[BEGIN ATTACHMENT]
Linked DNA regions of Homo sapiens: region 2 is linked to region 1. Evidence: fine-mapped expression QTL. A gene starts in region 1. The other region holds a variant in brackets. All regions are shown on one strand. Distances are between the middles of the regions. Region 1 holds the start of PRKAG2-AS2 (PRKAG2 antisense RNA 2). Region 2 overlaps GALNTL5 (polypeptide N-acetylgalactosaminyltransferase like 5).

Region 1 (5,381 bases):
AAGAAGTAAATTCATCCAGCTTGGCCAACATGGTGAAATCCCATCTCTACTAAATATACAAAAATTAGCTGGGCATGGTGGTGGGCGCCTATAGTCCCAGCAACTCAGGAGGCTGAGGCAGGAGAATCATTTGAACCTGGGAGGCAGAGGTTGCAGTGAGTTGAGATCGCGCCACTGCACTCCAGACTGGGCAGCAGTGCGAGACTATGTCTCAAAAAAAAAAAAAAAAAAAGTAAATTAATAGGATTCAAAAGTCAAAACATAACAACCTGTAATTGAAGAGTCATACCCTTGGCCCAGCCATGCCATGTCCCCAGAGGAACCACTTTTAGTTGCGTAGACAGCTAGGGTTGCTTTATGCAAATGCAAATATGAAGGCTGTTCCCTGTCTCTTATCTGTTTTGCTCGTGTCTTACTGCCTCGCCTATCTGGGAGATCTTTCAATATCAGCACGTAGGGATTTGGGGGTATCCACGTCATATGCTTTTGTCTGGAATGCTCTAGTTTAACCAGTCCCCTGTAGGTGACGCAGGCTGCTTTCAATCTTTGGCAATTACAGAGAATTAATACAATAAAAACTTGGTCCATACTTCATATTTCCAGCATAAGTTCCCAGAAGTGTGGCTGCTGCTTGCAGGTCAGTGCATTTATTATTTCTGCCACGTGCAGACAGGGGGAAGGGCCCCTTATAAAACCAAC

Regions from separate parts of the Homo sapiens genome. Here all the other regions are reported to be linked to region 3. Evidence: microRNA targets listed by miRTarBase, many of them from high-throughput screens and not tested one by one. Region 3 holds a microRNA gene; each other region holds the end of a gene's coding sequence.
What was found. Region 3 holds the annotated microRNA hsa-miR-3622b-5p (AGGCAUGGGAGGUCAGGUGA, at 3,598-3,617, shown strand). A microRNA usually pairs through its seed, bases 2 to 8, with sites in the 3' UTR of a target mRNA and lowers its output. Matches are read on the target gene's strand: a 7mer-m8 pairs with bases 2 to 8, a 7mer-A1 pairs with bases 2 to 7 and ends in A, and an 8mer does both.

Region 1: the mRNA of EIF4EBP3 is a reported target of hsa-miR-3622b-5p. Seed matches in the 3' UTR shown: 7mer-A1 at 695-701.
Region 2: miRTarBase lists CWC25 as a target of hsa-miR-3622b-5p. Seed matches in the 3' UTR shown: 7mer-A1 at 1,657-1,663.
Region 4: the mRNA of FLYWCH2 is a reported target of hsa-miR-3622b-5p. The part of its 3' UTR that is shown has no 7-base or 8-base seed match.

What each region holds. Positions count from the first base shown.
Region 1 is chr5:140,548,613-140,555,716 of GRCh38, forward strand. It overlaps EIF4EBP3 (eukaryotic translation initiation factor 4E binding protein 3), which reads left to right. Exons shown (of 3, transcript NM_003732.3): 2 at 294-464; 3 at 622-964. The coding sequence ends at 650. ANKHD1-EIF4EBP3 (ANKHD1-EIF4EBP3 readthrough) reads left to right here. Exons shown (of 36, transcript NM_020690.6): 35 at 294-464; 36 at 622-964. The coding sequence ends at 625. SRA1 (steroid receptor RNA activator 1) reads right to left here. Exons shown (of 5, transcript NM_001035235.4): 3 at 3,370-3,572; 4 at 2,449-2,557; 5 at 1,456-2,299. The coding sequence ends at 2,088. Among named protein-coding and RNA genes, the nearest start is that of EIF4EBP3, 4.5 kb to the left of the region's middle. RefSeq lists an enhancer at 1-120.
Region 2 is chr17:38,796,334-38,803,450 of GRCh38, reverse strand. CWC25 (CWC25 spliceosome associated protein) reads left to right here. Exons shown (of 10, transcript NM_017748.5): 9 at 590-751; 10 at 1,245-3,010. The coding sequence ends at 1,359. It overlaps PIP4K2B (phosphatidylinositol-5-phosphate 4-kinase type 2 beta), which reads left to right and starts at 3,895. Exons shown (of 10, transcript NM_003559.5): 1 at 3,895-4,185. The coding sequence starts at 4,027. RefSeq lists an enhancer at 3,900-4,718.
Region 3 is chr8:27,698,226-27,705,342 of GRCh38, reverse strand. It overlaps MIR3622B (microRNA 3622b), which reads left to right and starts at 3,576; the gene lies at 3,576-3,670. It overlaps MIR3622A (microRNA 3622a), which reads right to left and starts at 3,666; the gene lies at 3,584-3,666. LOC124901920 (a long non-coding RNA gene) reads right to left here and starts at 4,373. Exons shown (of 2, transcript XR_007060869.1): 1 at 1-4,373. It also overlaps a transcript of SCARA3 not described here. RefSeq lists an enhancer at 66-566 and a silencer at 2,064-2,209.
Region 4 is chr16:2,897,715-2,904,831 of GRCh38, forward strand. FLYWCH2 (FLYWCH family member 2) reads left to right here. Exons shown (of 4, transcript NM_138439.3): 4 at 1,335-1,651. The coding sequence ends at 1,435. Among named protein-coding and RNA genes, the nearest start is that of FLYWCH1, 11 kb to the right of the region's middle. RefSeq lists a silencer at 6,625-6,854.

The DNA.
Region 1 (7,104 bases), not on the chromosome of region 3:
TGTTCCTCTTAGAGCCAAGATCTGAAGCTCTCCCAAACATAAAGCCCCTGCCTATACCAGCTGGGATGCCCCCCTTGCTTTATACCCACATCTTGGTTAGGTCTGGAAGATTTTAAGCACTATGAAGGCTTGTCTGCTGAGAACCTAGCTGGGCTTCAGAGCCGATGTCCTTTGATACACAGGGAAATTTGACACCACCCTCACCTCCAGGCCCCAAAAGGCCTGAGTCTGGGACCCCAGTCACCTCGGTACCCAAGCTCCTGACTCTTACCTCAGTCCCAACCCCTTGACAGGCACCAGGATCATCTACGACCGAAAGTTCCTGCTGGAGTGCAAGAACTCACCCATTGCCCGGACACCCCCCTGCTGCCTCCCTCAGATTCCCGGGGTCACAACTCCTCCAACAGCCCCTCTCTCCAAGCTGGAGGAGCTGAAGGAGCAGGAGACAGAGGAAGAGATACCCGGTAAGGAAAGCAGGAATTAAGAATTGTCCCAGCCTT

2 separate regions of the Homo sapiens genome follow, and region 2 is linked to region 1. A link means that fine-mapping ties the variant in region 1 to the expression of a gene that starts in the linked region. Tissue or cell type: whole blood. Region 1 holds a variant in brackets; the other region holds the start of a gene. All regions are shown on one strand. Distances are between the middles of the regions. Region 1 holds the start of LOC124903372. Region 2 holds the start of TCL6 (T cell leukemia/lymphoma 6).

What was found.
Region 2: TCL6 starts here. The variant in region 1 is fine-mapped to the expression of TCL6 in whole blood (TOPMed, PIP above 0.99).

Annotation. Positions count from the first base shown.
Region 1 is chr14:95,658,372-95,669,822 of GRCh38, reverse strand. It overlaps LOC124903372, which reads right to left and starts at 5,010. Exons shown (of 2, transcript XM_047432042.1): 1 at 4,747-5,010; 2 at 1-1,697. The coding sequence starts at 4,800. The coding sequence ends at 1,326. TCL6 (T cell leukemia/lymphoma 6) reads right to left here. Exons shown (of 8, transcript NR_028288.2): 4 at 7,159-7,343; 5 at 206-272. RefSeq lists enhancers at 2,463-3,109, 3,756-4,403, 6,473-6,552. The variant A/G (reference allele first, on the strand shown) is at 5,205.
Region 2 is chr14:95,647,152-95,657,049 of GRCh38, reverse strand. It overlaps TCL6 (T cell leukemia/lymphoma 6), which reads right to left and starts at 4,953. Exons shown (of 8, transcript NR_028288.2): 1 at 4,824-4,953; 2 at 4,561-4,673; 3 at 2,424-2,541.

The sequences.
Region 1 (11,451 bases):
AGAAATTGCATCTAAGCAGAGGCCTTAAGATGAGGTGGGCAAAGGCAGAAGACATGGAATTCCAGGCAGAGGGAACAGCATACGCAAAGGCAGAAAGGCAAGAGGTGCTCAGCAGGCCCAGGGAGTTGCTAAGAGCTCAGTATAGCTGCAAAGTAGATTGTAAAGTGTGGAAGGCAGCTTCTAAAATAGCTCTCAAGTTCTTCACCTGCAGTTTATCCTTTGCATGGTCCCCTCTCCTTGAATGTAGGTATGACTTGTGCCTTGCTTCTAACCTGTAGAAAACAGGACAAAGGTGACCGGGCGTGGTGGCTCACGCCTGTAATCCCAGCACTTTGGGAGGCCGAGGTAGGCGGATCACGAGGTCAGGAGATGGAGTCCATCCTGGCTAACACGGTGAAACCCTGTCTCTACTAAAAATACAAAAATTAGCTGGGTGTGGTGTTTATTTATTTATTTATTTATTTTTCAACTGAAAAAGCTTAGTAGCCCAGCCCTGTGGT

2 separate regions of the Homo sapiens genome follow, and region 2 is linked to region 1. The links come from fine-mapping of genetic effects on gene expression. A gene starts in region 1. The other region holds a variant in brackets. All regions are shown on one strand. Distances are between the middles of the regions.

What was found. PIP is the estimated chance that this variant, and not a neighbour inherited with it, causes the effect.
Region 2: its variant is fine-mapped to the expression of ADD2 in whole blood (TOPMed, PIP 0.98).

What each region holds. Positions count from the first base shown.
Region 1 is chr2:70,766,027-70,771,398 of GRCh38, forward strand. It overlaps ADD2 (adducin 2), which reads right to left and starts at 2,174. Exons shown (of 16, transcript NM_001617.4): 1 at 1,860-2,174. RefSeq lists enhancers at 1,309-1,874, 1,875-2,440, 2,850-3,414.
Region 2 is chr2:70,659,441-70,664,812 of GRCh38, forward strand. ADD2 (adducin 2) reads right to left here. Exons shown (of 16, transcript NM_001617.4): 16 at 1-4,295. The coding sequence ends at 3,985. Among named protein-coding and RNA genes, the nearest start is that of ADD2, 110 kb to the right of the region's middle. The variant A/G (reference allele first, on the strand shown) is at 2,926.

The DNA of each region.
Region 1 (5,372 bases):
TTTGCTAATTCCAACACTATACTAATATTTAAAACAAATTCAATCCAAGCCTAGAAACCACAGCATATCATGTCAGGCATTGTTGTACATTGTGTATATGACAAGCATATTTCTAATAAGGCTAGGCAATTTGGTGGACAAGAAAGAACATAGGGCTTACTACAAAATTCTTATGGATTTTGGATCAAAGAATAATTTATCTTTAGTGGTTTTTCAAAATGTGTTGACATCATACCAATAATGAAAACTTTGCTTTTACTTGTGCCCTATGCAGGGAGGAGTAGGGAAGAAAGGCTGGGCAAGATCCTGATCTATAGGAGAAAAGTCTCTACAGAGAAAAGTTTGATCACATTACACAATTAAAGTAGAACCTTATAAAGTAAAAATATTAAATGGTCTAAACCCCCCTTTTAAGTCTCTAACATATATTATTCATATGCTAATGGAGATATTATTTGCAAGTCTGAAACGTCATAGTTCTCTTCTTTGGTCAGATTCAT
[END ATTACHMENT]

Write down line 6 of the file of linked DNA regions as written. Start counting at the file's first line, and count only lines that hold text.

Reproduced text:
Region 1: the mRNA of EIF4EBP3 is a reported target of hsa-miR-3622b-5p. Seed matches in the 3' UTR shown: 7mer-A1 at 695-701.